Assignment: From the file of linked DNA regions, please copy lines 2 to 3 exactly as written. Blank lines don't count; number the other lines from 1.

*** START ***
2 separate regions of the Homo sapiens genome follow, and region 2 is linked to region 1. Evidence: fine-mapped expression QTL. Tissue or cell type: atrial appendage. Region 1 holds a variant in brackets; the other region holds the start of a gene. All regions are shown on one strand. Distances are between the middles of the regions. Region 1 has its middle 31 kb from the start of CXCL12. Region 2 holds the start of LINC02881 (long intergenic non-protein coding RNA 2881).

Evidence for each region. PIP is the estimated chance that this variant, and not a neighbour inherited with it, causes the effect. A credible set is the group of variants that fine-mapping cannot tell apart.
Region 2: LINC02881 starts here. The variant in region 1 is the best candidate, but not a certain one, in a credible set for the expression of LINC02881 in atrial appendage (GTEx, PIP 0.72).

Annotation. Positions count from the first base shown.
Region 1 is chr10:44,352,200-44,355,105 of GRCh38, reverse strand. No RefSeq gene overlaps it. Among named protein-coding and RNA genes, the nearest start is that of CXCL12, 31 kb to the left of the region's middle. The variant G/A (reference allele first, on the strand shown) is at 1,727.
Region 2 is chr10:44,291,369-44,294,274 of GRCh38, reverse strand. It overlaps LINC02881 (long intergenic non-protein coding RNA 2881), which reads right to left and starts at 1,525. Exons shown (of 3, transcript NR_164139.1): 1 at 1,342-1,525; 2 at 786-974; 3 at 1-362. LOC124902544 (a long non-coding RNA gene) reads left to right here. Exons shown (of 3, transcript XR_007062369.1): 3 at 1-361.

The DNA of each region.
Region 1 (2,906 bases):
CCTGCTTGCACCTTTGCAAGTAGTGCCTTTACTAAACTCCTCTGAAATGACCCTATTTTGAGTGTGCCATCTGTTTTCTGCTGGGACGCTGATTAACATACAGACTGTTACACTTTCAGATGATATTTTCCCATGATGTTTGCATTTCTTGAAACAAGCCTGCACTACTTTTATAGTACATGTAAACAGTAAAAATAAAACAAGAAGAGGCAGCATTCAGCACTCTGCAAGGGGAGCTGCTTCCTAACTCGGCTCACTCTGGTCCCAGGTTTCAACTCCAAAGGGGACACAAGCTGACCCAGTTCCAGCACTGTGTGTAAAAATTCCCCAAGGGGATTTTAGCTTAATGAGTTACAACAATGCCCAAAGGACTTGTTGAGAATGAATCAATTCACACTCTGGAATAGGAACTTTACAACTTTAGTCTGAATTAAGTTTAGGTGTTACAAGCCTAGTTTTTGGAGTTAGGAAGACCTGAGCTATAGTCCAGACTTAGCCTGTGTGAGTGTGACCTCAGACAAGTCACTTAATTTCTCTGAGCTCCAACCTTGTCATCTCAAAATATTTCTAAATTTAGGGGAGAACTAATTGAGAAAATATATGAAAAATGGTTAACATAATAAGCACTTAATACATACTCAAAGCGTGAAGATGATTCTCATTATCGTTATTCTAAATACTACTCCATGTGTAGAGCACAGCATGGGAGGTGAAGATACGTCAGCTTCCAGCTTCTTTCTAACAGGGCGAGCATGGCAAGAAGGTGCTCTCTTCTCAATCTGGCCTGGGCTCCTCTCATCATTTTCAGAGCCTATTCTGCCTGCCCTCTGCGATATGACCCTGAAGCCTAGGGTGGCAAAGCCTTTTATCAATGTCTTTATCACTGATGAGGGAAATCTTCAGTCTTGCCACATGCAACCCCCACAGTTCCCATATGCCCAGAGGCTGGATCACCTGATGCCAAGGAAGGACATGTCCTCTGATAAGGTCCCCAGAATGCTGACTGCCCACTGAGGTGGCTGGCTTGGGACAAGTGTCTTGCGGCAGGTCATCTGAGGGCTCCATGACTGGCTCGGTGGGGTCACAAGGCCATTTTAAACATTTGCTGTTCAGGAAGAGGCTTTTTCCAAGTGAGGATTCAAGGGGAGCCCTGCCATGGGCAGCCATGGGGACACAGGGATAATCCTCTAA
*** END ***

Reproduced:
Evidence for each region. PIP is the estimated chance that this variant, and not a neighbour inherited with it, causes the effect. A credible set is the group of variants that fine-mapping cannot tell apart.
Region 2: LINC02881 starts here. The variant in region 1 is the best candidate, but not a certain one, in a credible set for the expression of LINC02881 in atrial appendage (GTEx, PIP 0.72).